Saturday, November 17, 2012
Apple Frangipane Galette with Cranberries
This time four years ago, I was in New York, completing a public radio internship. I was getting an on-the-job crash course at a stellar program, but I was also kind of freaking out. I was far from home and dog, uprooting my life at the same time all of my friends seemed to be Getting Their Shit Together. I spent my nights house-sitting at the apartments of various friends who all had someplace better to be for the holidays (or else schlepping hours on public transit to sleep on a couch at my mother's house), and I spent my days worrying so much about mastering this unfamiliar work that my forehead would literally hurt from the stress of it.
And then, amidst the winter storm, I heard about the WNYC pie contest. Yes! I could temporarily set aside the still-unfamiliar work of radio production, and turn to the always-comforting kitchen. I could go from feeling alone in the hallways to sharing my recipe with admiring new friends. So I pulled together some of the best flavors of the season, felt my way through someone else's kitchen, and crafted this apple galette — a beautiful array of crisp apples atop a rich swipe of frangipane, then topped with a sprinkling of jewel-bright cranberries. And I lost. I didn't even place.
So yeah. It wasn't quite the triumph I was hoping for. But you know what? Things got better nonetheless. I got the hang of radio production, and, perhaps more importantly, realized that even though something scares the bejesus out of you doesn't mean it isn't valuable and rewarding in the end. That while stress can make your forehead ache, it can also reshape your life in ways you never thought possible. And that even if your galette didn't win over the hard-nosed judge (especially when it was hacked into tiny pieces, its beauty destroyed prior to evaluation), you can take the recipe, tweak it a bit, and come up with something that will win over legions of new fans. And that even if it doesn't, that's okay too. Because even as the days darken, and the radio deadlines loom, there's still a whole lot to be thankful for.
Apple Frangipane Galette with Cranberries
This galette is perfect for Thanksgiving — it's a nice little spin on tradition, and it's also much lighter than the standard overfilled apple pie, so as not to push you over the post-feast edge.
1/3 cup ground almonds (I tend to keep a bag of this in my freezer, but if you don't stock it, just start with a slightly larger amount of whole almonds, and grind the mixture longer)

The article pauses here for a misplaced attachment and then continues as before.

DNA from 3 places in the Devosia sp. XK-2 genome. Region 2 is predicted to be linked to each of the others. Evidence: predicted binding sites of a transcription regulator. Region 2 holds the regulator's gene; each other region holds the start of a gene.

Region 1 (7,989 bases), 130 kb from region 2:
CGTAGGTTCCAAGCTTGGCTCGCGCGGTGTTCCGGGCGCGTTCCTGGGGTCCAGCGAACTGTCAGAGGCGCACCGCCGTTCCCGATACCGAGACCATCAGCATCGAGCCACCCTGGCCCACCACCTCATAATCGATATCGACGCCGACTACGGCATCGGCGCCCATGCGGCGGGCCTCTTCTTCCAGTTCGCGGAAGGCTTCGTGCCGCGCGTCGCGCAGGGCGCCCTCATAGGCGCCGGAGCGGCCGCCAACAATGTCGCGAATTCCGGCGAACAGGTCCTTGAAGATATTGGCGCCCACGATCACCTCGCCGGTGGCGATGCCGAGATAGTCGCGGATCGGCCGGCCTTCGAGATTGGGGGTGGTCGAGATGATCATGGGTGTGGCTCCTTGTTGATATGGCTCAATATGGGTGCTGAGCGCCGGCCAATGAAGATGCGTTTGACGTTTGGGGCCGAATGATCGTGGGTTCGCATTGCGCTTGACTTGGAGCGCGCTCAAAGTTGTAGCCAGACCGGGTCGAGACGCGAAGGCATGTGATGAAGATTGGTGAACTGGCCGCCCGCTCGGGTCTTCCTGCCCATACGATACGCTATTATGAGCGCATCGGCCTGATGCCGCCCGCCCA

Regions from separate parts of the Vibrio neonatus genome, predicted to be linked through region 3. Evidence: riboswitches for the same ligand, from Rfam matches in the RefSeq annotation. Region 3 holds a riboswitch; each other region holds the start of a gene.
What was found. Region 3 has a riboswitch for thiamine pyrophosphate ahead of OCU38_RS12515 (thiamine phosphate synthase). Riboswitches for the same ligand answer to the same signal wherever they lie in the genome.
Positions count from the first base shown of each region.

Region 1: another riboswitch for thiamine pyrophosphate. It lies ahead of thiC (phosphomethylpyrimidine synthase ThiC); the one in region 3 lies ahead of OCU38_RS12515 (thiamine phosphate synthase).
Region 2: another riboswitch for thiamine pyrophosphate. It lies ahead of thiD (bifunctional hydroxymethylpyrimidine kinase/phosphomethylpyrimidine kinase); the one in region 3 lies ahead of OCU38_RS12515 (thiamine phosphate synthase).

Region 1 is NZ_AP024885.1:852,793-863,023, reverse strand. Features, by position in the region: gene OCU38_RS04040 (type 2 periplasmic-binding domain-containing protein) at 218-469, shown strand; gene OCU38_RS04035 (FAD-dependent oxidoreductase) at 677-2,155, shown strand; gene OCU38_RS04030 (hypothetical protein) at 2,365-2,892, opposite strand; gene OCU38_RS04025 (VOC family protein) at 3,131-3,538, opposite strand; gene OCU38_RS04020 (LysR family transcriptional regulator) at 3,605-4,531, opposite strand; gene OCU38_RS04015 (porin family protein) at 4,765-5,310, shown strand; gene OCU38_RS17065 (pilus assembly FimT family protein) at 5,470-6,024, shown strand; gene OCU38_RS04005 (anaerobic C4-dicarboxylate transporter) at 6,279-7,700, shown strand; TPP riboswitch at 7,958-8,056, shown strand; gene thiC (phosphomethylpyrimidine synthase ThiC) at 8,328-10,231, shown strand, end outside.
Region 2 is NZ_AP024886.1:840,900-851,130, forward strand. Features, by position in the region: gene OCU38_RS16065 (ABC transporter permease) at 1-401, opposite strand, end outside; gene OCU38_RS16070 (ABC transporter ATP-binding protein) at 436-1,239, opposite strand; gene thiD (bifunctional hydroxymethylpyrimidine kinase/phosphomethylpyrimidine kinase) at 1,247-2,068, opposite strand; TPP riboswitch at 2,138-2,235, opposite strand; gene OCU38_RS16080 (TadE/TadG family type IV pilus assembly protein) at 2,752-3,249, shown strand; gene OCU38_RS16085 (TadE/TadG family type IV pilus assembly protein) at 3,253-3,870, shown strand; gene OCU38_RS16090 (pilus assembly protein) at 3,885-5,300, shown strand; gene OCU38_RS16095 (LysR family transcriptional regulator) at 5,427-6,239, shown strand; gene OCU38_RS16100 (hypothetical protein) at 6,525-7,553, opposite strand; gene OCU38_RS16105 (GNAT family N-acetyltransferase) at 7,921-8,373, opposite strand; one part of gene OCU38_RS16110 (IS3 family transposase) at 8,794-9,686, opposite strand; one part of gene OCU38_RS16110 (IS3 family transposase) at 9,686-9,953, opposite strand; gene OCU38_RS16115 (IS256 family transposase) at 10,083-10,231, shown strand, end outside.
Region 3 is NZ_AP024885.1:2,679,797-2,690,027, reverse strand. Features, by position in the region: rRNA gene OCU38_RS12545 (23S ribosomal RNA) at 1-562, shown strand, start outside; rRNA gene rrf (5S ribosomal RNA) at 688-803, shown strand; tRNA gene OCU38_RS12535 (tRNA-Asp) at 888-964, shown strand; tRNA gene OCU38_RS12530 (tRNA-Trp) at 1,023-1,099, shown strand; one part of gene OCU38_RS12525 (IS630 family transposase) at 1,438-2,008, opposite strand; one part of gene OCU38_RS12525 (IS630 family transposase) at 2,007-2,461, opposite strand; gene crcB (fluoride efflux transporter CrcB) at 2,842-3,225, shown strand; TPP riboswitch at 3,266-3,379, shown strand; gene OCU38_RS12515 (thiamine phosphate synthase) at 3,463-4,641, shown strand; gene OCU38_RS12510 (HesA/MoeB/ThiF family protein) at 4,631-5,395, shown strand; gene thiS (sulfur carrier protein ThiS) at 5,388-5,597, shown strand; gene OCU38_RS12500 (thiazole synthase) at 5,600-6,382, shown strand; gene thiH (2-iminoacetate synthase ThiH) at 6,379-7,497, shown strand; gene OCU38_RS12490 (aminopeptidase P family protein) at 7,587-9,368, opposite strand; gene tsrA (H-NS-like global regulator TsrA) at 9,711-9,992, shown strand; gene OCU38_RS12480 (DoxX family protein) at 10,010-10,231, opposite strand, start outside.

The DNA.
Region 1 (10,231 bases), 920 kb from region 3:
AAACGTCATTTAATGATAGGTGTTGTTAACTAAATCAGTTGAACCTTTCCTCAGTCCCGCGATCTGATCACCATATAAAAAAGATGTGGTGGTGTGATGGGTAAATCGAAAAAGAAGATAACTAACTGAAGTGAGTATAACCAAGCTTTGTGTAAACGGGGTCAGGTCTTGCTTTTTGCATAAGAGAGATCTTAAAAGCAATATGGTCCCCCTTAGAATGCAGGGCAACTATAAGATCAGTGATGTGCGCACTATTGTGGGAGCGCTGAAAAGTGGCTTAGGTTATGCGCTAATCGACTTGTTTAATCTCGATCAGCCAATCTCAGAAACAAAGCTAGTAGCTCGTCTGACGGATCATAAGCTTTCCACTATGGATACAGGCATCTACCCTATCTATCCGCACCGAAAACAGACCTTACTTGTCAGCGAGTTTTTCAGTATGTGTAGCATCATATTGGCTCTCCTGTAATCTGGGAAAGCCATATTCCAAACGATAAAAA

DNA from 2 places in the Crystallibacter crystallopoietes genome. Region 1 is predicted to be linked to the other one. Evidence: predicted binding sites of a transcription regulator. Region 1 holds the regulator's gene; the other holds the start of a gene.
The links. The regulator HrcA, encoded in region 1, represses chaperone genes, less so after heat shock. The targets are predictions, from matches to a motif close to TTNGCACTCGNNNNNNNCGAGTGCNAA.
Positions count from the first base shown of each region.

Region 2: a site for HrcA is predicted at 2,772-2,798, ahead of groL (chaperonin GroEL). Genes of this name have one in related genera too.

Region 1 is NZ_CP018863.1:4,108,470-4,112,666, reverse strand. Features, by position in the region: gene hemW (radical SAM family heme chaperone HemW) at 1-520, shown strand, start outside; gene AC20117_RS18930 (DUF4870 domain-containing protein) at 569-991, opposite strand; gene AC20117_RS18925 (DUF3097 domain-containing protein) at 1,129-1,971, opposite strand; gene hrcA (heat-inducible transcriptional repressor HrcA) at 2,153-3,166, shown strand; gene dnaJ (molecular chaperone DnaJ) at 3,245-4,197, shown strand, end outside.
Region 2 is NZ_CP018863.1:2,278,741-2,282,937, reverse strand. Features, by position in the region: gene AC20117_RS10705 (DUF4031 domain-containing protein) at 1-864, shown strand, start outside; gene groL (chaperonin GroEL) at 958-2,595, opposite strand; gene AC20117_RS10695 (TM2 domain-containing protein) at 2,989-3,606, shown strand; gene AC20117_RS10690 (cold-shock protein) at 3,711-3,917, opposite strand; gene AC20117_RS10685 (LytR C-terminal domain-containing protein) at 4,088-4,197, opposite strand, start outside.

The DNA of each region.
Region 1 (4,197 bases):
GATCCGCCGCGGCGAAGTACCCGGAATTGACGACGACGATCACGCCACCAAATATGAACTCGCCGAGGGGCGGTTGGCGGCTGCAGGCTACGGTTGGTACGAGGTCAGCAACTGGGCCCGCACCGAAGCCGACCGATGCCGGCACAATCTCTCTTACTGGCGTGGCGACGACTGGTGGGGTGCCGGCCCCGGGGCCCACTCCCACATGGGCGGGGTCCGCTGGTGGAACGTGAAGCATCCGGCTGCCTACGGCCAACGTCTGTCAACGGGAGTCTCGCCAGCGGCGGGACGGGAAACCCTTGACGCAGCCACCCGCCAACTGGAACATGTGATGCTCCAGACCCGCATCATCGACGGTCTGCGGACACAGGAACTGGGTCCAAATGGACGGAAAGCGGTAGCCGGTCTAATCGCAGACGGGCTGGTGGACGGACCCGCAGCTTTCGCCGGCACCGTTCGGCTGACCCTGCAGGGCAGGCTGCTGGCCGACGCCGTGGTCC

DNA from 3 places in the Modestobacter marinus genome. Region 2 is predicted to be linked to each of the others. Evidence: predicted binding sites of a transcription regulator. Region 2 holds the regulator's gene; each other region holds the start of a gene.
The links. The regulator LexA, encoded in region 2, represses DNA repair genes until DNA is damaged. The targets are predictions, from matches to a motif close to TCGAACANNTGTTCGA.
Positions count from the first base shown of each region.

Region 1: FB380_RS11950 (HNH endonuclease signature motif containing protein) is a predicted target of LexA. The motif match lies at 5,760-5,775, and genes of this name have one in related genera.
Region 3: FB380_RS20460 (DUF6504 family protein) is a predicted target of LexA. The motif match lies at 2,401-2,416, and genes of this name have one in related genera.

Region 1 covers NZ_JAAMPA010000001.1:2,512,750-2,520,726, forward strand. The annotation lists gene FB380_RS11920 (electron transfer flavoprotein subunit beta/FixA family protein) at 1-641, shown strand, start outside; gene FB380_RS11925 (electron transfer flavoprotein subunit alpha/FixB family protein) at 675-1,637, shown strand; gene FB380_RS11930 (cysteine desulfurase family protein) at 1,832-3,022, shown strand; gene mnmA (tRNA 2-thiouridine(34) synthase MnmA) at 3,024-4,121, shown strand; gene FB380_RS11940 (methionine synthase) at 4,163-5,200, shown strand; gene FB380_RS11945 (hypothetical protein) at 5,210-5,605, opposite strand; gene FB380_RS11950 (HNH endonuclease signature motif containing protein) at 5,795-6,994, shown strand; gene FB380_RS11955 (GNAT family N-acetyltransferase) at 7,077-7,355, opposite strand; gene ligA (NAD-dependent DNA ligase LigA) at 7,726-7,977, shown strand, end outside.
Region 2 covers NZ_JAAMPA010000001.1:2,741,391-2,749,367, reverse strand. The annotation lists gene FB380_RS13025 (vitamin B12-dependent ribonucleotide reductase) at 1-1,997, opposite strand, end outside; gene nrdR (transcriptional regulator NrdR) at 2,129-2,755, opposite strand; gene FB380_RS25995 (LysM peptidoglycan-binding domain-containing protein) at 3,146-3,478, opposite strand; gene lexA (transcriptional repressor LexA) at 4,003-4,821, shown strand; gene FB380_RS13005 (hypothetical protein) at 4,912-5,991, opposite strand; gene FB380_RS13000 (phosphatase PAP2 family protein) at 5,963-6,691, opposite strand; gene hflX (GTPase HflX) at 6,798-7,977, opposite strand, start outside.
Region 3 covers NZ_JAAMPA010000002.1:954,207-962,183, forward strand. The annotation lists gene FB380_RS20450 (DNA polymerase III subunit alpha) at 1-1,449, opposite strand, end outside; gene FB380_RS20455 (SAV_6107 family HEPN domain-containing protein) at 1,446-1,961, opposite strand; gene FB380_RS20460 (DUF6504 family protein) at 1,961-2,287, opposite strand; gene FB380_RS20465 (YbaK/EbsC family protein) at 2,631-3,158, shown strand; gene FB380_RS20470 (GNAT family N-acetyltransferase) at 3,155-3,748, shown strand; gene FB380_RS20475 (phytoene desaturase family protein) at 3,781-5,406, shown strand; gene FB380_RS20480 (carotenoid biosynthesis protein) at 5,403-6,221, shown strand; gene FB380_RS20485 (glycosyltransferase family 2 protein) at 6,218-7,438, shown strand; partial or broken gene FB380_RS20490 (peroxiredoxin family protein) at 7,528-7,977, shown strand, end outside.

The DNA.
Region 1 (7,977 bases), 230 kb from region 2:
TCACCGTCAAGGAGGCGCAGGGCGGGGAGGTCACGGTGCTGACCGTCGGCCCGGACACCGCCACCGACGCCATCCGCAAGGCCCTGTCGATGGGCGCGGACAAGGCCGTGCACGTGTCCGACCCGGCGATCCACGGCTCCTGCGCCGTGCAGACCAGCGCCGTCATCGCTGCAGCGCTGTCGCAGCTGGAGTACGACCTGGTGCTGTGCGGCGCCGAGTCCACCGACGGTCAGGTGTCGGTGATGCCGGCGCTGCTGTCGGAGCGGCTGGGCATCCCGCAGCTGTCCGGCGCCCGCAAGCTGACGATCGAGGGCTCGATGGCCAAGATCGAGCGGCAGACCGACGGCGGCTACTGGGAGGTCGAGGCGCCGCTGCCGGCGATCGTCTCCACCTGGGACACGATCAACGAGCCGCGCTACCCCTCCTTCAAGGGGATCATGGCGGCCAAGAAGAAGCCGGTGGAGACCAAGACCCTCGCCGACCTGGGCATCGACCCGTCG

2 Tbsp sugar
2 Tbsp butter, softened to room temperature
1/2 egg (reserve the other half for brushing the crust)
3 good-sized crisp, tart apples, such as Granny Smith
1 unbaked pie crust (I still haven't found anything better than this — and I make a lot of pies)
scant cup cranberries (if using frozen, no need to thaw)
1 Tbsp butter, melted
1/2 egg (left over from the frangipane), beaten with a splash of water or milk (aka the egg wash)
sugar for sanding the top (coarse sugar is especially nice, but regular sugar works fine as well)
Preheat your oven to 400° Farenheit.
To make the frangipane: Place the ground almonds, sugar, butter, salt, and half the egg in a food processor, and process until a smooth mixture forms, scraping down as needed. Set aside.
Peel and core the apples, then thinly slice (I tend to keep the slices together, so that I can just fan them out into the finished tart). Roll out the crust to a about 14 inches in diameter, then either place on a parchment-lined baking pan, or drape into a tart pan. Spread the prepared frangipane in a thin layer along the bottom of the tart crust (or, if making a free-form galette, in a 9-inch circle in the center of your dough), then arrange the apple slices over the top. If you're feeling particularly inspired you can fan them out in concentric circles, but it'll look pretty even if you're lazy like me and go for a less geometrical approach. Scatter the cranberries over the top, then fold the overhanging edges of the pastry over the fruit. Brush the crust with the egg wash, and then drizzle the melted butter over the exposed fruit. Sprinkle sugar generously over both the fruit and crust, so that they're coated with a thin layer.
Transfer the galette to the oven, and bake until the crust is browned and the filling is cooked and bubbling, ~35-45 minutes. Set aside, let cool slightly, and serve.
at 7:38 AM